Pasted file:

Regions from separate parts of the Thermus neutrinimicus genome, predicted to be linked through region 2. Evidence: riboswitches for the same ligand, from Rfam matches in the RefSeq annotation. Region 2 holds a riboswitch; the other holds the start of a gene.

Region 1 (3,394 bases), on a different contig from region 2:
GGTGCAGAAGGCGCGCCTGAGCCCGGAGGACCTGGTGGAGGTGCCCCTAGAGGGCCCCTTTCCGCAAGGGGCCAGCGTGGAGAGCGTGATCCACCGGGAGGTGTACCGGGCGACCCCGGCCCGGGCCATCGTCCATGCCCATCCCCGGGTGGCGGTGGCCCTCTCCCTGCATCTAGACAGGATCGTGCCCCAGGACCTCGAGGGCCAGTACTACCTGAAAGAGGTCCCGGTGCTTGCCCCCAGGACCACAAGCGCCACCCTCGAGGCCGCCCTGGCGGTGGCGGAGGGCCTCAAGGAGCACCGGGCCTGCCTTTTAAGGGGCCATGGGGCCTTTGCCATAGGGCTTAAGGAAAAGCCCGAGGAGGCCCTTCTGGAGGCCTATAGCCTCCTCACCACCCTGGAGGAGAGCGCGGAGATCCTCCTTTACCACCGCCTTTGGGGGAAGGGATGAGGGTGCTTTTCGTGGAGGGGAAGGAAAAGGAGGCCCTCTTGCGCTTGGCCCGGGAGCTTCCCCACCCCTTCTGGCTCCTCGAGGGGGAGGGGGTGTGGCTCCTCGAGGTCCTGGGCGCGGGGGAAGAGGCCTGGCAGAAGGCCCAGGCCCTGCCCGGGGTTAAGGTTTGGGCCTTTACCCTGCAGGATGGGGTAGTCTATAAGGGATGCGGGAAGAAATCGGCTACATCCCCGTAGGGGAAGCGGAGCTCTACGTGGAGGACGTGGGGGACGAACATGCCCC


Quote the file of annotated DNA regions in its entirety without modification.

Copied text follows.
Regions from separate parts of the Thermus neutrinimicus genome, predicted to be linked through region 2. Evidence: riboswitches for the same ligand, from Rfam matches in the RefSeq annotation. Region 2 holds a riboswitch; the other holds the start of a gene.

Region 1 (3,394 bases), on a different contig from region 2:
GGTGCAGAAGGCGCGCCTGAGCCCGGAGGACCTGGTGGAGGTGCCCCTAGAGGGCCCCTTTCCGCAAGGGGCCAGCGTGGAGAGCGTGATCCACCGGGAGGTGTACCGGGCGACCCCGGCCCGGGCCATCGTCCATGCCCATCCCCGGGTGGCGGTGGCCCTCTCCCTGCATCTAGACAGGATCGTGCCCCAGGACCTCGAGGGCCAGTACTACCTGAAAGAGGTCCCGGTGCTTGCCCCCAGGACCACAAGCGCCACCCTCGAGGCCGCCCTGGCGGTGGCGGAGGGCCTCAAGGAGCACCGGGCCTGCCTTTTAAGGGGCCATGGGGCCTTTGCCATAGGGCTTAAGGAAAAGCCCGAGGAGGCCCTTCTGGAGGCCTATAGCCTCCTCACCACCCTGGAGGAGAGCGCGGAGATCCTCCTTTACCACCGCCTTTGGGGGAAGGGATGAGGGTGCTTTTCGTGGAGGGGAAGGAAAAGGAGGCCCTCTTGCGCTTGGCCCGGGAGCTTCCCCACCCCTTCTGGCTCCTCGAGGGGGAGGGGGTGTGGCTCCTCGAGGTCCTGGGCGCGGGGGAAGAGGCCTGGCAGAAGGCCCAGGCCCTGCCCGGGGTTAAGGTTTGGGCCTTTACCCTGCAGGATGGGGTAGTCTATAAGGGATGCGGGAAGAAATCGGCTACATCCCCGTAGGGGAAGCGGAGCTCTACGTGGAGGACGTGGGGGACGAACATGCCCC